Doesn’t matter though, does it, because this is Williams at his best. His radio monologues show off his fast-paced improvisational riffing — as hilarious as always — while the more dramatic parts engage with the conflict and remind us of the serious flipside to Williams’ considerable skills.

Comedy-dramas are notorious for not being particularly comedic or particularly dramatic. This is funny and engrossing enough to subvert that.

5 out of 5

Good Morning, Vietnam is on Film4 tonight at 11:25pm.

This review is part of the 100 Films Advent Calendar 2014. Read more here.

In the interests of completing my ever-growing backlog, I decided to post ‘drabble reviews’ of some films. For those unfamiliar with the concept, a drabble is a complete piece of writing exactly 100 words long. You’ve just read one.

Panic Room (2002)

2011 #16b
David Fincher | 107 mins | DVD | 15 / R

Panic RoomPanic Room stands out as (arguably) Fincher’s most atypical film. Whereas his others are all epic, in one way or another, this is the exact opposite. It’s very contained, virtually the entire running time spent on one night in one house, alleviated only by brief outside bookends and a guided tour of the house at the start. Fortunately, it’s still an outstanding little thriller.

For a start, it’s still clearly a Fincher film (much more so than The Game) thanks to the visuals. So it’s quite dark and stylish, of course, which at least one review I’ve read credited much more to dual cinematographs Conrad W. Hall and Darius Khondji. Not to dismiss either man’s influence and skill, but, piss off. You only need to watch Fincher’s previous films (one shot by Khondji, the other three by three different DoPs) to see that this is a director who knows what he’s after visually (as if his reputation for shooting an obscene number of takes for every little shot didn’t suggest that well enough). To say it’s only thanks to Hall and Khondji that Fincher could produce such a good-looking film does the director a disservice.

Nonetheless, his style is even more evident in the distinctive, physically impossible swooping camera shots. The best known starts with Jodie Foster in bed at the top of the house, before plummeting down several storeys to find the burglars arriving outside, then following them around the house (on the inside) as they try to find a way in (from the outside. Obviously.), Shh!all the way squeezing the camera through banisters, coffee pots, and other assorted obstacles. There are several such shots, the majority early on (though not exclusively — witness the Hitchcockian transparent floor, for instance). This is presumably to help enliven the relatively slow build-up; later, the story’s inherent tension largely takes over.

That said, the story gets going quite quickly, and never drops the ball in the way such contained movies usually do. Even entertaining examples, such as Exam, tend to wind up with moments where you can feel the filmmakers stalling for time; Panic Room has no such scenes. As well as staving off audience boredom, it keeps the film tight, the action constantly pushing forward.

And talking of action, no review of Panic Room is complete without mentioning the slow-motion sequence. Other action scenes in the film are Burglars threeperfectly well staged and suitably tense or exciting as required, but Foster’s slow-mo dash for her mobile, and back into the panic room as the three burglars come pounding up the stairs, is one of those sequences that transcends the film it’s in to become a stand-out example of the form. Any skilled action director could have produced a good sequence at full-speed from that setup, but by switching to slow-motion Fincher stretches out the tension like an elastic band ready to snap, putting us on the edge of our collective seat as we urge Foster on through air that seems as thick as treacle.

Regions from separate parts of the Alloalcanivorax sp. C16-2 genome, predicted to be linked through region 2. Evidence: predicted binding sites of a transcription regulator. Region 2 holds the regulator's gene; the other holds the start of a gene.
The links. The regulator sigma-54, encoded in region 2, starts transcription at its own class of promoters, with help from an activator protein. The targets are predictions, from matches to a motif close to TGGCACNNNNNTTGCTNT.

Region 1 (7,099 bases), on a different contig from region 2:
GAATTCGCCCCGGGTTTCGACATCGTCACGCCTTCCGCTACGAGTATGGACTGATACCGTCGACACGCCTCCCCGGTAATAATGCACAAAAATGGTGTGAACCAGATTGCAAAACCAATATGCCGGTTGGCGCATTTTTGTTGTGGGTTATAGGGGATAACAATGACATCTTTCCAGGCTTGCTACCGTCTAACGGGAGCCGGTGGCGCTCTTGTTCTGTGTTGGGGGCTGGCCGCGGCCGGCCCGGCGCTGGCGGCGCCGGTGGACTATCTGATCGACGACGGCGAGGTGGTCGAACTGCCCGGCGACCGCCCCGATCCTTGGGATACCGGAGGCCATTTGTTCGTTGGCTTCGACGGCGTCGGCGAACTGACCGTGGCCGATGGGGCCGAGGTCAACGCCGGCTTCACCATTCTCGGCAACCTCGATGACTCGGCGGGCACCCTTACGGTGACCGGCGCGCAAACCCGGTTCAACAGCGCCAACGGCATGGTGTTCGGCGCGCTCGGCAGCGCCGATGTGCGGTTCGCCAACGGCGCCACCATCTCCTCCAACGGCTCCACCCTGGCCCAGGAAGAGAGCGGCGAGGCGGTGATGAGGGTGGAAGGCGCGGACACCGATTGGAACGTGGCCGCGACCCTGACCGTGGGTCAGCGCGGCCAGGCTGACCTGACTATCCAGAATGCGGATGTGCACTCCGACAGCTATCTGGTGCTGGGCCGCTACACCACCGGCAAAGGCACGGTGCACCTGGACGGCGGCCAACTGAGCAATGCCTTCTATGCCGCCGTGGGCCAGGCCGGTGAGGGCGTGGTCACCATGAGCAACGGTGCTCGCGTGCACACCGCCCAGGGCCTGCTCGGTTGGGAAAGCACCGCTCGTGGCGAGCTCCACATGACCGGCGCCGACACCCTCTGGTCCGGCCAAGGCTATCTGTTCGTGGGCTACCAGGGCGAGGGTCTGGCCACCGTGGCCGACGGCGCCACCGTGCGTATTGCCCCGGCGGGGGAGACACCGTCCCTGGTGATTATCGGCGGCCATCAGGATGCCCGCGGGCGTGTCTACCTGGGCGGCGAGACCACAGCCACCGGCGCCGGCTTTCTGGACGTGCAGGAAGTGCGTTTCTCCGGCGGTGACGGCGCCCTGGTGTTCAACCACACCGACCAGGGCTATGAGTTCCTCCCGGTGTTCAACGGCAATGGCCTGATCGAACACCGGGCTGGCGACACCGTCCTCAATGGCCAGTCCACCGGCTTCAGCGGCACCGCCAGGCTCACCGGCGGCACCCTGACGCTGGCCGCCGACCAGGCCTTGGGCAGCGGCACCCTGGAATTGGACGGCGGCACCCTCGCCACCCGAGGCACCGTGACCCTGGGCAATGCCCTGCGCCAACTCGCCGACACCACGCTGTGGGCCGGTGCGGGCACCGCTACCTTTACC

Similarly, one must mention the title sequence. I like it well enough, but have never understood why it attracts so much fuss and attention. What’s so exceptional about it? Though I must confess to enjoying it more than I used to, which may just be years of being told how good it is.

Good thief, bad thiefOne other particularly interesting element is how we feel about Forest Whitaker’s character. This isn’t Ocean’s Eleven or what have you — the thieves are clearly the villains, and two of them are properly villainous, even if they’re also ultimately shown up as amateurish and a bit useless — but Whitaker’s character gains our sympathies; not as a charming rogue (see Ocean’s Eleven again), or in some kind of honour-amongst-crooks way, or even a wrong-place-wrong-time way, but genuinely as a human being. It helps make things a little different, a little more interesting. Especially at the climax, though I won’t spoil why.

Panic Room doesn’t have as much to say as Se7en or Fight Club, or even The Game, and it feels distinctly low-key after the lot of them — indeed, as Fincher seems to have followed it with a series of genuine epics, it’s increasingly the sore thumb in his filmography. Which probably does it a disservice because it’s a superbly made and entertaining thriller. Whereas before I would’ve happily shoved it to the lower end of Fincher’s work, I felt it had greater re-watch value than The Game and I now like it a lot more than I used to.

4 out of 5

Panic Room is on Film4 tonight, Friday 3rd October 2014, at 11pm.

I watched Panic Room as part of a David Fincher Week. Read my thoughts on all his films to date here.